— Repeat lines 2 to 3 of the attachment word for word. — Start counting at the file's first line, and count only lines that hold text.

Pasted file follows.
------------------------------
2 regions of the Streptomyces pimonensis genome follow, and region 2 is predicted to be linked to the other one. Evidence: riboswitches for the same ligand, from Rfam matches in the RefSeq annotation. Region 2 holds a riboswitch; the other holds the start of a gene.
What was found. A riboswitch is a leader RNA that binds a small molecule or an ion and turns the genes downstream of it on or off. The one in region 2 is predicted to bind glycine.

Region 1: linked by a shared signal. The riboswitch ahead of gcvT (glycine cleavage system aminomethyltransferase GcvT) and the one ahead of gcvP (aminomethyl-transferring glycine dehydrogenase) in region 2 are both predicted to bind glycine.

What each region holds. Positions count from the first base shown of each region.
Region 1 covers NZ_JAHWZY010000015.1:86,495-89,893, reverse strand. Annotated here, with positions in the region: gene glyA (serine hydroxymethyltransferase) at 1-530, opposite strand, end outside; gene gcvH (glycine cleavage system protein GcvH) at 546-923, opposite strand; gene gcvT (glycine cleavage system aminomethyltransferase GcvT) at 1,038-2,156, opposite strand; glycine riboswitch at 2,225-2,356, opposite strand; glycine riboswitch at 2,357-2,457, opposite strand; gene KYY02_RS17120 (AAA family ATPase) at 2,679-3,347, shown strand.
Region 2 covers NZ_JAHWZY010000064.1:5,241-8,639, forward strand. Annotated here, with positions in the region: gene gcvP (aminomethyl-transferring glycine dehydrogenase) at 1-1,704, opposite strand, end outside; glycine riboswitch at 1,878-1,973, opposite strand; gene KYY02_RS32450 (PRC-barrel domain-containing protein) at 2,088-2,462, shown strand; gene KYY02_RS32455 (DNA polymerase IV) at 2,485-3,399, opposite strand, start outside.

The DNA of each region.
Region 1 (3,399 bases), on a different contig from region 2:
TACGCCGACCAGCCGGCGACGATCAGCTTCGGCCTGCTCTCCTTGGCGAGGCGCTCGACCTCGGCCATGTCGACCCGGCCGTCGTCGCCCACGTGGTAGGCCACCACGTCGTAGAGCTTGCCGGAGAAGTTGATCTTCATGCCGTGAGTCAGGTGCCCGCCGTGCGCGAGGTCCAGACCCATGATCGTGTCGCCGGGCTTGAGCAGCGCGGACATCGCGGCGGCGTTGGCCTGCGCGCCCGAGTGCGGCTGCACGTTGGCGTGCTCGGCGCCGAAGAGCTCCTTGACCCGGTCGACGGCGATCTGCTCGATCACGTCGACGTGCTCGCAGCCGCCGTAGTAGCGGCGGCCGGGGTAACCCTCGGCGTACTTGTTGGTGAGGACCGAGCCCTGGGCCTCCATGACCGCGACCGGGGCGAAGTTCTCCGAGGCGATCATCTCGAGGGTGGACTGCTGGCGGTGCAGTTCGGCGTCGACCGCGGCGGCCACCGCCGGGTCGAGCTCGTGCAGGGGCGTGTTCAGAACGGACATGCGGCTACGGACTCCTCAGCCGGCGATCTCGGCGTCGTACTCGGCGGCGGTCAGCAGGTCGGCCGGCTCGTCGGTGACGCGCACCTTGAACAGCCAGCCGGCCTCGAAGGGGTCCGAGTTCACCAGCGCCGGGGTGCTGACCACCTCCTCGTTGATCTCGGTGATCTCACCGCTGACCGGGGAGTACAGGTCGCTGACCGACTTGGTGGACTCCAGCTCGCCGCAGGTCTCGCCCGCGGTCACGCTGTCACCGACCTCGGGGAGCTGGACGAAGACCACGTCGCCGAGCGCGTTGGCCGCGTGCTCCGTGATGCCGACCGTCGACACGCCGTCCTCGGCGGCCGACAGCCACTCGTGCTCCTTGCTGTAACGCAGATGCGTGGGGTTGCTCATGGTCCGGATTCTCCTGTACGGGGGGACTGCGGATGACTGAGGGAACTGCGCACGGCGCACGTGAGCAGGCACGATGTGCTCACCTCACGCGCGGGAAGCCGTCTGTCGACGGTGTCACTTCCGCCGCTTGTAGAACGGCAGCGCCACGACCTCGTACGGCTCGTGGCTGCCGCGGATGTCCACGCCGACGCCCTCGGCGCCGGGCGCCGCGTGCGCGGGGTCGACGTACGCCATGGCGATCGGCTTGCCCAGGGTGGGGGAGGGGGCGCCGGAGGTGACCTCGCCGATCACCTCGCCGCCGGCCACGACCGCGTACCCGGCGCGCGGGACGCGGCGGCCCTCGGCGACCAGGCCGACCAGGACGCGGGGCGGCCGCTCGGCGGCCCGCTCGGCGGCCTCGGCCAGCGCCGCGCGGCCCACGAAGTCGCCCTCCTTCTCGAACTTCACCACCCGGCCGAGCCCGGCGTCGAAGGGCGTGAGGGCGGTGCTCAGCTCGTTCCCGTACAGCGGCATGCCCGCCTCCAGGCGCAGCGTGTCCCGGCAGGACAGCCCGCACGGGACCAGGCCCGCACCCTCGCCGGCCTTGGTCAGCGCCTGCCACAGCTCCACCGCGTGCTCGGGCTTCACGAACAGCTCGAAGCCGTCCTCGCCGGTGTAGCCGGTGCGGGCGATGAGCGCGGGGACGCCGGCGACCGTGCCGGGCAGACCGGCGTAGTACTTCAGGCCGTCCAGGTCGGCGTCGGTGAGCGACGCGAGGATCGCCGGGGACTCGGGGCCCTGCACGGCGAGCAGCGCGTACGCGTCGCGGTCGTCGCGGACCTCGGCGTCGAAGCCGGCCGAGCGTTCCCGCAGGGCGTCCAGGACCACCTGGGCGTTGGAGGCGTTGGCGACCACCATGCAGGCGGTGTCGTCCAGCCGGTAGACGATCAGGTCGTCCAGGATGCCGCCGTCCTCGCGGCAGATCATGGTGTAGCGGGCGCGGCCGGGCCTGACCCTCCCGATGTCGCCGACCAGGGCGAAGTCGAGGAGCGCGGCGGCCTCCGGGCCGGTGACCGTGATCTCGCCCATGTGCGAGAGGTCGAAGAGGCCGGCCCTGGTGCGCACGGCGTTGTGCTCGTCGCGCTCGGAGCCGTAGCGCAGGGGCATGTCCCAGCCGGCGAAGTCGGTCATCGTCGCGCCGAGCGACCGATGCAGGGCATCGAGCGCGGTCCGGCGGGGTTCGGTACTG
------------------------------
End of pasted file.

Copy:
What was found. A riboswitch is a leader RNA that binds a small molecule or an ion and turns the genes downstream of it on or off. The one in region 2 is predicted to bind glycine.

Region 1: linked by a shared signal. The riboswitch ahead of gcvT (glycine cleavage system aminomethyltransferase GcvT) and the one ahead of gcvP (aminomethyl-transferring glycine dehydrogenase) in region 2 are both predicted to bind glycine.